GamuT Audio has been acquired by Danish investment firm Rossing Nielsen Electronics A/S, according to an announcement released September 22. Under the new ownership, the number of GamuT products will be reduced to "provide shorter lead times and to make the brand more competitive," according to company principle Poul Rossing.
In Star Trek: The Wrath of Khan, the evil overlord's favorite torture was to introduce carnivorous worms into the ear canals of his prisoners. No one who saw the film can forget the agony of the victims, who gradually went insane as the worms ate through their brains.
One might think that the publisher of "The Largest Marketplace in the World for Audiophile Equipment" would have a vested interest in encouraging trading activity among his readers. One would think that such a publisher might take a neutral stance regarding fluctuations in the world market for used equipment. One would think that he would credit his readers with sufficient intelligence to decide for themselves whether any specific purchase, sale, or trade was a good deal.
The Secure Digital Music Initiative (SDMI) appears to be the antidote to many a record executive's worst audio poison: legions of young music fans downloading digital audio files off the Internet and passing them around with no regard to copyright restrictions. But what might be the answer to some companies' prayers could prove to be the Big Brother nightmare feared by others.
On June 11, Recording Industry vs the People, Ray Beckerman's popular blogspot site covering the recording industry's ongoing series of litigations, revealed that the Recording Industry Association of America (RIAA) had voluntarily and "without prejudice" filed a motion on May 27 to dismiss its ongoing complaint, Warner v Cassin, which maintained that posting files to a peer-to-peer network was distribution of those files, whether or not actual distribution occurred. This is known in copyright law as "making available."
Bentley Motors, the 89-year-old, Volkswagen-owned manufacturer of bespoke luxury automobiles has decided that a high-end audio system would complete its definition of automotive excellence, choosing Salisbury-based audio manufacturer Naim to develop a "Naim For Bentley" system.
After seven previous Grammy nominations for his engineering efforts, veteran recording engineer and equipment designer Keith O. Johnson has received his first Grammy. Together with producer David Frost, "Professor" Johnson won Best Surround Sound Album (for vocal or instrumental albums) at the 53rd Annual Grammy® Awards.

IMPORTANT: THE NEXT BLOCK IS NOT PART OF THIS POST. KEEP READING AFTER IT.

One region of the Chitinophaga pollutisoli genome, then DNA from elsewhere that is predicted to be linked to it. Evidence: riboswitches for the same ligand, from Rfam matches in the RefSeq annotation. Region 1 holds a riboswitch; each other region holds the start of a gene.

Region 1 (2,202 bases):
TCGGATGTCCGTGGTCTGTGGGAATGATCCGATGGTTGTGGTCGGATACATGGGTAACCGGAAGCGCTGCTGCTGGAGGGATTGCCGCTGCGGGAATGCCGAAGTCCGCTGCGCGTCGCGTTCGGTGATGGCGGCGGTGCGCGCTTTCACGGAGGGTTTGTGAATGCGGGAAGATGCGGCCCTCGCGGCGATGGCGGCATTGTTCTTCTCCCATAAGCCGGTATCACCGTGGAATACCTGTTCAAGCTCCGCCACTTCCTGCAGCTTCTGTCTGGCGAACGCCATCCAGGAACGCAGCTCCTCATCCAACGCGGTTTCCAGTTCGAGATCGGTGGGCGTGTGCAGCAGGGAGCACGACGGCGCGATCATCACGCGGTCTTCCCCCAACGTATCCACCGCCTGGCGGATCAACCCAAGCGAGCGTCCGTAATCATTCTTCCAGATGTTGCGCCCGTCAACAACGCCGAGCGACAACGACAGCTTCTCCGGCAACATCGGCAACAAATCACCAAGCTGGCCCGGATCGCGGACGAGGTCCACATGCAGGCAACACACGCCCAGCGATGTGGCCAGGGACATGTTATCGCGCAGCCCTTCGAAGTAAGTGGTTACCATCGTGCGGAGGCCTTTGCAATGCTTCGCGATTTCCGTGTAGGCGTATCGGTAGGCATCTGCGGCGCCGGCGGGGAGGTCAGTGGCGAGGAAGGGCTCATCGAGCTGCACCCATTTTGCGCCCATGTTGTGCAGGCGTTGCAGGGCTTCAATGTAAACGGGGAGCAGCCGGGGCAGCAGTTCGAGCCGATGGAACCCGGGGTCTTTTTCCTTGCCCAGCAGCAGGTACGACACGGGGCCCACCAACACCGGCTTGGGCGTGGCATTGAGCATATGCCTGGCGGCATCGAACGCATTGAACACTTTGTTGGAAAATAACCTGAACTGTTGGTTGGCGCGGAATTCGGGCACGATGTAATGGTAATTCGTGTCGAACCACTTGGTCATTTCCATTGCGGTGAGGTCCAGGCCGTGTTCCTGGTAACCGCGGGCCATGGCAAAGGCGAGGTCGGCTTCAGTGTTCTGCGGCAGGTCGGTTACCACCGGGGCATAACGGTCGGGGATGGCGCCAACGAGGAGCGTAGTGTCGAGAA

The listing for the Rogue Audio M-120 monoblock power amplifier in the current issue's "Recommended Components" includes the comment, "Specified output power is 120W; JA measured just 100W into 8 ohms at clipping," which seems to suggest that Rogue Audio is overstating the amplifier's output power. This is not the case. The M-120 can be operated in both ultralinear pentode mode, in which it delivers the specified 120W, and in triode mode, in which it is specified at 60W. Our measurements were performed in triode mode; thus the 100W clipping power does, in fact, exceed the M-120's claimed output power of 60 watts in triode mode. Our apologies to Rogue Audio and to anyone confused by our lack of clarity.
Singer Sam Moore has won a protracted lawsuit brought against retirement fund trustees of the American Federation of Television and Radio Artists (AFTRA). The settlement of the nine-year-old case was announced in an Atlanta federal court on Wednesday, December 5.
Bill Thomas at CES with the ground-breaking coaxial HF/MF unit designed by Jim Thiel (Photo: John Atkinson)
We reported last November that Thiel Audio Products, the Kentucky-based speaker manufacturer founded by Kathy Gornik and the late Jim Thiel, had been had been acquired by a private equity firm based in Nashville, TN, and that Gornik was no longer with the company. At the 2013 Consumer Electronics Show, held January 811 in Las Vegas, the Thiel display at the Sands Convention Center was packed. I met up with Thiel's new CEO, 55-year old Bill Thomas, and asked him what had led him and his two partners to acquire the company.
XMas in August: XM Satellite Radio held its annual "XMas in August" new product show in Jazz at Lincoln Center's Frederick P. Rose Hall on August 9. Trumpeting the XM-related products that will be available for the 2005 holiday shopping season, the satellite radio provider announced strategic relationships with Altec Lansing and Belkin Corporation, as well as newer, smaller receivers from longtime partners Audiovox and Delphi. A Samsung-sourced MP3-enabled receiver with Napster capabilities was also announced.
A quarter-million dollars' worth of recording and duplicating equipment and hundreds of thousands of counterfeit compact discs and cassette tapes were just part of the booty seized by New York's Suffolk County police in what has been called the "biggest bust of bootleg music in US history." Twelve people were arrested in raids during the first week of September at warehouses in Manhattan, Queens, and Long Island.